Logging is one of the most powerful techniques you can use to keep a constant eye on your system. In addition to system logs, we recommend that you set up your VPN server to log all connections to your VPN, whether successful or not.
Usually, you can specify different debugging levels to your VPN software when starting it or put them into configuration files. For example, if you use FreeS/WAN, you can use the following options in its ipsec.conf to determine the amount of debugging info that is written:
[...] # Debug-logging # See ipsec_klipsdebug(8), ipsec_pluto(8) for details klipsdebug=esp plutodebug=all
We suggest that you replicate your logs on a machine removed from VPN activity. Having the logs from your VPN server stored on a different machine ensures that if the VPN server is compromised, the attackers will not be able to cover their tracks easily by modifying log files.
For example, on our system, we use the following lines in /etc/syslog.conf to log all authentication events, including successes and failures. The events are logged both locally and to a dedicated logger machine, Blackhawks (192.168.1.30):
auth.debug /var/log/messages auth.debug @192.168.1.30 authpriv.debug /var/log/secure authpriv.debug @126.96.36.199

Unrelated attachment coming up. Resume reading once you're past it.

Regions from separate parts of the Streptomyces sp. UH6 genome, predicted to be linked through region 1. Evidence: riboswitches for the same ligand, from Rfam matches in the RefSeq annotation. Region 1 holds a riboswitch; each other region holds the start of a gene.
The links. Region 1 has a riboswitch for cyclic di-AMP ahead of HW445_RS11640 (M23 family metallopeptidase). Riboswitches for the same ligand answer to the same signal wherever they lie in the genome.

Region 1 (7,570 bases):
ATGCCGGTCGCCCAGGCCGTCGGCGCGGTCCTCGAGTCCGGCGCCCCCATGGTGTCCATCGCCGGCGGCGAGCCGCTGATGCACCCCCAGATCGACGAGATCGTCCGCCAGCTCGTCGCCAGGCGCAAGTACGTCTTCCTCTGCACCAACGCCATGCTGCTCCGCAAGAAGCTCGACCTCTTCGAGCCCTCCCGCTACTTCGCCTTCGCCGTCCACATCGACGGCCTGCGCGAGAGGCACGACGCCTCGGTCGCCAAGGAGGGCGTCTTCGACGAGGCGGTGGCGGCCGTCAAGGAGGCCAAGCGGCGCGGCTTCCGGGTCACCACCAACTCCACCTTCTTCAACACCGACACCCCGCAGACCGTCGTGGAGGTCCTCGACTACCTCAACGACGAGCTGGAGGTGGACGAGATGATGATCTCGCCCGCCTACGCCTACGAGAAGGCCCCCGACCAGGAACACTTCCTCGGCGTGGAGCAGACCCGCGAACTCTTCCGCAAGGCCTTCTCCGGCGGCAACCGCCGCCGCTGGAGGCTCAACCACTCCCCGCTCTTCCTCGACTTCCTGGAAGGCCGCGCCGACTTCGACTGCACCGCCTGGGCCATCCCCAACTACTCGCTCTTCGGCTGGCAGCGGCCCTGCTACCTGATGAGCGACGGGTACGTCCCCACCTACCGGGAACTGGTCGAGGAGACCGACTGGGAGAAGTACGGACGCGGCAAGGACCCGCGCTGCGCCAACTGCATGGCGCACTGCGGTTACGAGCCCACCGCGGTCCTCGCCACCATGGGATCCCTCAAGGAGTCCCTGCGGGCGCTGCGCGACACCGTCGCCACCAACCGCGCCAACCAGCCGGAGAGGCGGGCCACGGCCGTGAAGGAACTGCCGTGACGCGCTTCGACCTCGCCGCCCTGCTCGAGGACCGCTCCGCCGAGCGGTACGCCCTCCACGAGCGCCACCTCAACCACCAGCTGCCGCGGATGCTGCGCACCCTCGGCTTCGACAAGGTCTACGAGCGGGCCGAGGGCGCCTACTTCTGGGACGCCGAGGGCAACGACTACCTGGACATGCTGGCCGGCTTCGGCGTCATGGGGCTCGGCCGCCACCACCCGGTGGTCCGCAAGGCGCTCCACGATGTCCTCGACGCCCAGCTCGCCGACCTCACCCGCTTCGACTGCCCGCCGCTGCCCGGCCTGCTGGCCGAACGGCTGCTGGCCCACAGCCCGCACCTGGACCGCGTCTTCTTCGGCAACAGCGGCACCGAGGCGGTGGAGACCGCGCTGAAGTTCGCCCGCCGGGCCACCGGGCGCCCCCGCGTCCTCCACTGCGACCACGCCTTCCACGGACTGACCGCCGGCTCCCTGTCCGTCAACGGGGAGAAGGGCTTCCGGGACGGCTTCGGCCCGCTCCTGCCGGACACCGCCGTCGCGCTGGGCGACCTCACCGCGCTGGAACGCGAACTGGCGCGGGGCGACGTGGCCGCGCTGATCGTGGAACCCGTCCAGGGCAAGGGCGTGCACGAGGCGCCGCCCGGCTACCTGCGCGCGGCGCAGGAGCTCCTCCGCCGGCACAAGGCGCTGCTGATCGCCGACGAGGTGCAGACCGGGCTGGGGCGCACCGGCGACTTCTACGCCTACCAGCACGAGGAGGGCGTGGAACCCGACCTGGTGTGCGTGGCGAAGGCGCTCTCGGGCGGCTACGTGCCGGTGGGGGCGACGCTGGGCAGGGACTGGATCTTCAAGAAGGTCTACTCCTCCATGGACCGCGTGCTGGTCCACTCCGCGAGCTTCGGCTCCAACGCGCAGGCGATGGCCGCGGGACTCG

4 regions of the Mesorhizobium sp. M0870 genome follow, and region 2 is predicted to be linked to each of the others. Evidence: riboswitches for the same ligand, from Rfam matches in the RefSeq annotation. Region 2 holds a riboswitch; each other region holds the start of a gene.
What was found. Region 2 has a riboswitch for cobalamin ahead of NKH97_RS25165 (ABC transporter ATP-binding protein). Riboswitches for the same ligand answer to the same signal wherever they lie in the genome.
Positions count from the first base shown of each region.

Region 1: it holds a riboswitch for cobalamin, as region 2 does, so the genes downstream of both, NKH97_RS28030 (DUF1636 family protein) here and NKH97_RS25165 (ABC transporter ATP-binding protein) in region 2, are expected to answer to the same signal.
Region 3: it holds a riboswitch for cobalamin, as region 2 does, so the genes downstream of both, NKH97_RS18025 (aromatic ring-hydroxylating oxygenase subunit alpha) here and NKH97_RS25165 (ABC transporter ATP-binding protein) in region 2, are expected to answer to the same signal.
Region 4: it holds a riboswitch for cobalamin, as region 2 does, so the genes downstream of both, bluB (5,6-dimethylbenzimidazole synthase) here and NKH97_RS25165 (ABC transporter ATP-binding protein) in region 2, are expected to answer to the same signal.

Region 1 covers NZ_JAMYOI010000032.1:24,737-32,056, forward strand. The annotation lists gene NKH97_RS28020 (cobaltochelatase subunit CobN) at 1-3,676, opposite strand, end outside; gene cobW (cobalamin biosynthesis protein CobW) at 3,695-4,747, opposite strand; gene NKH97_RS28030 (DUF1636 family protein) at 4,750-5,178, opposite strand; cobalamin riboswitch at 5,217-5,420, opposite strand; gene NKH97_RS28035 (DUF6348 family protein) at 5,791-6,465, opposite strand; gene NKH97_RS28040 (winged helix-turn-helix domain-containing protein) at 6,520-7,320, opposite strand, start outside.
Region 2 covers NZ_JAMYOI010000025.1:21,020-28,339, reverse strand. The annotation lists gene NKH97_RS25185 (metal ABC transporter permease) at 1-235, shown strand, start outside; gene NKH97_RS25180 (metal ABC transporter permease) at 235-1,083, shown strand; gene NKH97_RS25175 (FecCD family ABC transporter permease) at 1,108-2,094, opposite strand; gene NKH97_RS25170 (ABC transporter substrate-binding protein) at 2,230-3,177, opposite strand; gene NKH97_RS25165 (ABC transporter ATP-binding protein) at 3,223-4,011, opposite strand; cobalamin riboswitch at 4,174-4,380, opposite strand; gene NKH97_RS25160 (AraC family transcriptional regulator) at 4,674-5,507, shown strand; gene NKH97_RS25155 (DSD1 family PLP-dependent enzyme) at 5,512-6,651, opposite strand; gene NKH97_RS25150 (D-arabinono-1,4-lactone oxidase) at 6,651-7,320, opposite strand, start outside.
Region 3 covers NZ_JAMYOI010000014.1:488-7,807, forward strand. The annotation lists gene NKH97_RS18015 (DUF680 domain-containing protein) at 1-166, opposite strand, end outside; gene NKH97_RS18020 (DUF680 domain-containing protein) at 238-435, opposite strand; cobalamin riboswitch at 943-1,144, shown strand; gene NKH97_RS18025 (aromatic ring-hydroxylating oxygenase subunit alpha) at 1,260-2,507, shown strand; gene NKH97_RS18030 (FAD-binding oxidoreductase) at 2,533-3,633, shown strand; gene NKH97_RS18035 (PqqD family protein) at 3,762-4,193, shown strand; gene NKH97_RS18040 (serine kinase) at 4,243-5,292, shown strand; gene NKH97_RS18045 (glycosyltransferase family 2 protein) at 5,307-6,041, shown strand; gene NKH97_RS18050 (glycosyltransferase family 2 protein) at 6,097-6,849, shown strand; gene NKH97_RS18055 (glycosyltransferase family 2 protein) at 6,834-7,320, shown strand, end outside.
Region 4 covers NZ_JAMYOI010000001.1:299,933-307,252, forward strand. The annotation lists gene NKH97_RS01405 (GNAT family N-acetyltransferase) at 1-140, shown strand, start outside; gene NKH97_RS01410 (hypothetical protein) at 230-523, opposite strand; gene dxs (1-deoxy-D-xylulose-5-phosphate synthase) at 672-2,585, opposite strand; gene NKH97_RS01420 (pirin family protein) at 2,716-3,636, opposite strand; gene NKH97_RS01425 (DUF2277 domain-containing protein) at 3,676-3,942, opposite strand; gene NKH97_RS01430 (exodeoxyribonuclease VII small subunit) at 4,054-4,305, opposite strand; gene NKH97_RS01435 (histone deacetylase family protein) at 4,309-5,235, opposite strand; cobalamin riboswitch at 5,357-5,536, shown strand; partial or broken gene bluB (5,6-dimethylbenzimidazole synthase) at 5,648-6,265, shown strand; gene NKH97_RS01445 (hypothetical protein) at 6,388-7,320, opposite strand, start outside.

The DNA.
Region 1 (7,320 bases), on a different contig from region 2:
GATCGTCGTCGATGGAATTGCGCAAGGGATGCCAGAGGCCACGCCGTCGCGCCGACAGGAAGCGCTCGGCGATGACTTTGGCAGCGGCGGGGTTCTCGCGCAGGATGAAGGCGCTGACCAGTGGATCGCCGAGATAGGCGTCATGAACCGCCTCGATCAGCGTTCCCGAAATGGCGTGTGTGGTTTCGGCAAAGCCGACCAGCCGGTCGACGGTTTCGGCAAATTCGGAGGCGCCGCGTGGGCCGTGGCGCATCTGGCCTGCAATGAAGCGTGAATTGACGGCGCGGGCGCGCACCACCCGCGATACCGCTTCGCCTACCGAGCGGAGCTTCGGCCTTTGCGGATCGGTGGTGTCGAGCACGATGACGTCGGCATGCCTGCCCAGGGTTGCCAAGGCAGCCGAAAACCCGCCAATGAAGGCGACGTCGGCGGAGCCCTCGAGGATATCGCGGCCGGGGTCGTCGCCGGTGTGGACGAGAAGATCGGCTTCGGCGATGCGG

The auth facility is used for authentication events viewable by everyone. Authpriv is used for private authentication events, meaning authentication events that might have privileged or sensitive information in them. That is why authpriv events are sent to /var/log/secure, which is usually set so that only root can view it. The facilities you need to log depend on your VPN software. See syslogd(1) man page for more details.
Although this is a good practice to keep your logs safe, all the remote messages will be stored in a single file on the logging machine. To make things a little easier, you can look into syslog-ng. This new implementation of syslogd enables you to log to a destination based on pattern matching. Thus, all logs from a specific remote machine can be kept in a separate file. More info can be found at http://www.balabit.hu/en/products/syslog-ng/.